One in every five adults in the U.S. must deal with a mental illness condition during their lifetime, according to the National Institute of Mental Health.
"That single fact alone should be sufficient enough to make us all recognize that mental illness is a concern that literally affects everyone," said Nathan Miller, director of Lebanon's Cumberland Mental Health Services, an agency of Volunteer Behavioral Health Care System, a nonprofit organization that provides mental health services in 31 counties in Middle and Southeast Tennessee and the Upper Cumberland Region.
"Those suffering from issues associated with mental illness can be found in the workplace, among personal friendships, with immediate and distant family members and virtually in all circles of life where we are in contact with others."
For more than 65 years, the month of May has been annually recognized as Mental Health Awareness Month in an effort to help make the public better aware of the many issues associated with mental illness by the professionals and those on the front line of defense including national and local organizations such as VBHCS and its affiliate centers.
According to Miller, mental illness is a term that may be applied to a broad and diverse listing of concerns including depression, bi-polar disorders, behavioral issues, suicide, addiction and many more. Miller also notes that it is important to understand that mental illness can occur on a broad spectrum ranging from a mild temporary interruption of our life due to an event such as a death to those who suffer from a severe and persistent mental illness.
Matters related to mental illness for which Tennesseans should be aware include the fact that depression is the leading cause of disability worldwide; that suicide is the second leading cause of death for youth between the ages of 14 and 24; that addiction and substance abuse are considered mental health issues; that 50 percent of all lifetime mental illness cases begin at age 14; and that 60 percent of adults and 50 percent of youth (ages 8-15) who suffer with mental illness did not receive treatment during the past year.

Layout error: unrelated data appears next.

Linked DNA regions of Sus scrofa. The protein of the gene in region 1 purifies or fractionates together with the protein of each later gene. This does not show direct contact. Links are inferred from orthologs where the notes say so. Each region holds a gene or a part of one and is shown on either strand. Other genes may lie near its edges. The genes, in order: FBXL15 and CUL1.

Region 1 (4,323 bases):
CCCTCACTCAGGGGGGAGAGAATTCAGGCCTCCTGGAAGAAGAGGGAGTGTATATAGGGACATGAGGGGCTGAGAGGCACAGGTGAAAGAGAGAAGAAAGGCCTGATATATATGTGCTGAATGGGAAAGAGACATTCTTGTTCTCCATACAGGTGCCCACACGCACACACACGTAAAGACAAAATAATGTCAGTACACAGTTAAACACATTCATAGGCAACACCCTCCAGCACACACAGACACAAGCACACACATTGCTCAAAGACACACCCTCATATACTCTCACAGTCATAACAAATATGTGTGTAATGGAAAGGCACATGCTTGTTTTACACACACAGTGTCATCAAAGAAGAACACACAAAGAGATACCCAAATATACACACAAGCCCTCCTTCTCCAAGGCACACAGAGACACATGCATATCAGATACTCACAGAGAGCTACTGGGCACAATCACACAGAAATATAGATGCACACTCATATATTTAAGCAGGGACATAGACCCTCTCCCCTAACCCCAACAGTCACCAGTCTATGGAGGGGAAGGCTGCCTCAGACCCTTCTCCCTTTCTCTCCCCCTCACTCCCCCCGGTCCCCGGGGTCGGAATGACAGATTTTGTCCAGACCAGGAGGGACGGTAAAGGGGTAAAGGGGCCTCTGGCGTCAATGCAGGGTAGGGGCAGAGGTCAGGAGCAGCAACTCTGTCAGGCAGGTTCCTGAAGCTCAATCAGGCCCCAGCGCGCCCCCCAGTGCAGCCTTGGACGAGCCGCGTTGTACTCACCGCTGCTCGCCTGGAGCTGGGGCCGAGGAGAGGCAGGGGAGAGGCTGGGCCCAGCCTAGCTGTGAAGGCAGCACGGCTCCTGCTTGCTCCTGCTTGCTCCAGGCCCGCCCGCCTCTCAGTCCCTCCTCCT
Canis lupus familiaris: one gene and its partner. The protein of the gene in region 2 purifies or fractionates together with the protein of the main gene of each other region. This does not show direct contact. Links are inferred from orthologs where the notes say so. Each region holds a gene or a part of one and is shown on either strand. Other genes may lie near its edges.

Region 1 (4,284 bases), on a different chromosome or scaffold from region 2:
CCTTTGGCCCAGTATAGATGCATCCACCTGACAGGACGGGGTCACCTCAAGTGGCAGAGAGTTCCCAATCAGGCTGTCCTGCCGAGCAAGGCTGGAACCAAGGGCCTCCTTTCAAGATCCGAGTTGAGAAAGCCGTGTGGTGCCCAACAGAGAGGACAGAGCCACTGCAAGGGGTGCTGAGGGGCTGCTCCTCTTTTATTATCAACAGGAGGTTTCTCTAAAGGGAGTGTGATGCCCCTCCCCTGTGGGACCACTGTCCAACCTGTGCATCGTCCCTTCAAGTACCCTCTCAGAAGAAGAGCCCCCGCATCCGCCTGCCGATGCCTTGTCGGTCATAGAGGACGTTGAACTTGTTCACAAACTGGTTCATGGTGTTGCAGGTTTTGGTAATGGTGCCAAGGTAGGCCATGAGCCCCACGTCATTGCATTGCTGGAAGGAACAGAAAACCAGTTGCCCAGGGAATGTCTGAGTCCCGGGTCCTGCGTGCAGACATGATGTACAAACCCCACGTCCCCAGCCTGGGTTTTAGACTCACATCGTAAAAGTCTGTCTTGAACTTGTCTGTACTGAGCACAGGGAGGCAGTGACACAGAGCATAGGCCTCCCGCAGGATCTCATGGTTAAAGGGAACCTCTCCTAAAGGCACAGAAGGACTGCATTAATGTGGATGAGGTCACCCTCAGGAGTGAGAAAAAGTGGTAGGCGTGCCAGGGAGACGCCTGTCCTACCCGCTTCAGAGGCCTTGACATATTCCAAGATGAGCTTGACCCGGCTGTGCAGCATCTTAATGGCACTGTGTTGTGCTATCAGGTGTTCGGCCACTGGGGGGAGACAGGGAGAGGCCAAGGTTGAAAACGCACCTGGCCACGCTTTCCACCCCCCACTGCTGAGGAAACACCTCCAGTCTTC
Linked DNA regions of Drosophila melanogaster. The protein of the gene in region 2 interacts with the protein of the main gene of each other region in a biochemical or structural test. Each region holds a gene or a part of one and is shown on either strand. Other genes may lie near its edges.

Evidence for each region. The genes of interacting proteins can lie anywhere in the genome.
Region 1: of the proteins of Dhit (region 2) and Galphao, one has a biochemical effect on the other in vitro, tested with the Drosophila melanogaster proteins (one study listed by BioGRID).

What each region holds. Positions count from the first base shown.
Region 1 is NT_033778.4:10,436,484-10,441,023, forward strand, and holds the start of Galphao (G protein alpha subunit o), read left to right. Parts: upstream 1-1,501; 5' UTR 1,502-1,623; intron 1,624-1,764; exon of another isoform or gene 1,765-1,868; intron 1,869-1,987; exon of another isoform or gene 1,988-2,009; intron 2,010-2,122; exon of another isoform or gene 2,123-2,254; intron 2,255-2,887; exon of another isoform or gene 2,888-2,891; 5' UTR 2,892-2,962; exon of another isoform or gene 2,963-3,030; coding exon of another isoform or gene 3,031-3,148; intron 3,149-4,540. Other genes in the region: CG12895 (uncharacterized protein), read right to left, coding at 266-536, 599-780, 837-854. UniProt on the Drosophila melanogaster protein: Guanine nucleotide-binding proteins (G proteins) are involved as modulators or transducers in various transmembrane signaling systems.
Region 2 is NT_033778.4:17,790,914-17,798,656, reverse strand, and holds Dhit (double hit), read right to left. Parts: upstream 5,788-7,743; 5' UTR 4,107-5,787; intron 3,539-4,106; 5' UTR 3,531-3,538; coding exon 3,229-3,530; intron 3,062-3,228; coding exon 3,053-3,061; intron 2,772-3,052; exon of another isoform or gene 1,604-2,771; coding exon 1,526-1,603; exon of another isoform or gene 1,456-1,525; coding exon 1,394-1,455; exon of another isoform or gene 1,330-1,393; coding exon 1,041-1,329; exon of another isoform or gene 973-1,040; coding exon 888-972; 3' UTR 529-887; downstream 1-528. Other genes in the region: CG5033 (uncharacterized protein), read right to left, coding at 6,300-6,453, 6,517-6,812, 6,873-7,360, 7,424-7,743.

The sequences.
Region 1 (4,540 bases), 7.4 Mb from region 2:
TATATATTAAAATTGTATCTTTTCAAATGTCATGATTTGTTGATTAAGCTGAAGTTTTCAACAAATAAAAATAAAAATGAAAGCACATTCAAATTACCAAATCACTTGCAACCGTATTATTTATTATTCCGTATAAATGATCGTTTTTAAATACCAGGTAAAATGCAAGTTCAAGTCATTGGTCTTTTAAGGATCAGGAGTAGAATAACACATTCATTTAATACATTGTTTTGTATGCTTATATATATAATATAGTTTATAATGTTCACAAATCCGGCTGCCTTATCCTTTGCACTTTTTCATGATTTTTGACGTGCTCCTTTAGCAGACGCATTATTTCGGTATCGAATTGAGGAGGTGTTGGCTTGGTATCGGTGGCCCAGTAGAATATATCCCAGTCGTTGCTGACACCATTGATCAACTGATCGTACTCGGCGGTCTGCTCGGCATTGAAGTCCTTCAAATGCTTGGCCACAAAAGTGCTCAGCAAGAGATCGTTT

While much attention continues to be focused on suicide prevention in Tennessee, suicide as recently as 2014 was the second leading cause of death in the Volunteer state for persons 25 to 34 years old and the third leading cause of death for those 15 to 24 years old.
Miller said it is important to recognize and understand that mental illness issues can be treated and that help is as near as a local mental health center.
For more information about services and treatments available for those who are dealing with mental health issues including addiction and substance abuse visit www.vbhcs.org or call toll free 1-877-567-6051.